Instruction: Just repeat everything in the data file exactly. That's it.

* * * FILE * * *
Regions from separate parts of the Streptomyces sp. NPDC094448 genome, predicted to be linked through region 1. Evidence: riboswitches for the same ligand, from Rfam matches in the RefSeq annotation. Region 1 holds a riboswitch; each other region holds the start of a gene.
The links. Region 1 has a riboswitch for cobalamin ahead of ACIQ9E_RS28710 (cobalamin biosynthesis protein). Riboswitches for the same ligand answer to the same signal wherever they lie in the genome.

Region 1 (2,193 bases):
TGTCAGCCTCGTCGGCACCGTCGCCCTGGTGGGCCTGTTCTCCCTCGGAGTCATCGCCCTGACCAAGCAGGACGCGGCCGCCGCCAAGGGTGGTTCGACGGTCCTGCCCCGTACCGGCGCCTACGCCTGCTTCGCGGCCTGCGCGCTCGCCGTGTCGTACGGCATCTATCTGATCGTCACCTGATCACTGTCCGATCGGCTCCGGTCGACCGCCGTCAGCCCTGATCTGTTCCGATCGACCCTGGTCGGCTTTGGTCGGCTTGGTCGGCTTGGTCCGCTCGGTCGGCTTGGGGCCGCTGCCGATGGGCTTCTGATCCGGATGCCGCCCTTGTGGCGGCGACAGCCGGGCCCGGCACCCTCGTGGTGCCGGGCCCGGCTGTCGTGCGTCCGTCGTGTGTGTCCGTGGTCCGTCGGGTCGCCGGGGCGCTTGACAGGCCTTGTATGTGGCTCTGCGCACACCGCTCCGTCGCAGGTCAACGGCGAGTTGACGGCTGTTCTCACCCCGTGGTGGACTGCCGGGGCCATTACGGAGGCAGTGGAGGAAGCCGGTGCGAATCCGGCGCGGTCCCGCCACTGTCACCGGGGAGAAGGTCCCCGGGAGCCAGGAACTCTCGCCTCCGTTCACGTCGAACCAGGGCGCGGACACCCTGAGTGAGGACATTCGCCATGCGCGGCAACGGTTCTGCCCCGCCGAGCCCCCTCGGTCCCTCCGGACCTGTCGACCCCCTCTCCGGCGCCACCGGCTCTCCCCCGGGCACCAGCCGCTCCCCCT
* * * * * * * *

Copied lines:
Regions from separate parts of the Streptomyces sp. NPDC094448 genome, predicted to be linked through region 1. Evidence: riboswitches for the same ligand, from Rfam matches in the RefSeq annotation. Region 1 holds a riboswitch; each other region holds the start of a gene.
The links. Region 1 has a riboswitch for cobalamin ahead of ACIQ9E_RS28710 (cobalamin biosynthesis protein). Riboswitches for the same ligand answer to the same signal wherever they lie in the genome.

Region 1 (2,193 bases):
TGTCAGCCTCGTCGGCACCGTCGCCCTGGTGGGCCTGTTCTCCCTCGGAGTCATCGCCCTGACCAAGCAGGACGCGGCCGCCGCCAAGGGTGGTTCGACGGTCCTGCCCCGTACCGGCGCCTACGCCTGCTTCGCGGCCTGCGCGCTCGCCGTGTCGTACGGCATCTATCTGATCGTCACCTGATCACTGTCCGATCGGCTCCGGTCGACCGCCGTCAGCCCTGATCTGTTCCGATCGACCCTGGTCGGCTTTGGTCGGCTTGGTCGGCTTGGTCCGCTCGGTCGGCTTGGGGCCGCTGCCGATGGGCTTCTGATCCGGATGCCGCCCTTGTGGCGGCGACAGCCGGGCCCGGCACCCTCGTGGTGCCGGGCCCGGCTGTCGTGCGTCCGTCGTGTGTGTCCGTGGTCCGTCGGGTCGCCGGGGCGCTTGACAGGCCTTGTATGTGGCTCTGCGCACACCGCTCCGTCGCAGGTCAACGGCGAGTTGACGGCTGTTCTCACCCCGTGGTGGACTGCCGGGGCCATTACGGAGGCAGTGGAGGAAGCCGGTGCGAATCCGGCGCGGTCCCGCCACTGTCACCGGGGAGAAGGTCCCCGGGAGCCAGGAACTCTCGCCTCCGTTCACGTCGAACCAGGGCGCGGACACCCTGAGTGAGGACATTCGCCATGCGCGGCAACGGTTCTGCCCCGCCGAGCCCCCTCGGTCCCTCCGGACCTGTCGACCCCCTCTCCGGCGCCACCGGCTCTCCCCCGGGCACCAGCCGCTCCCCCT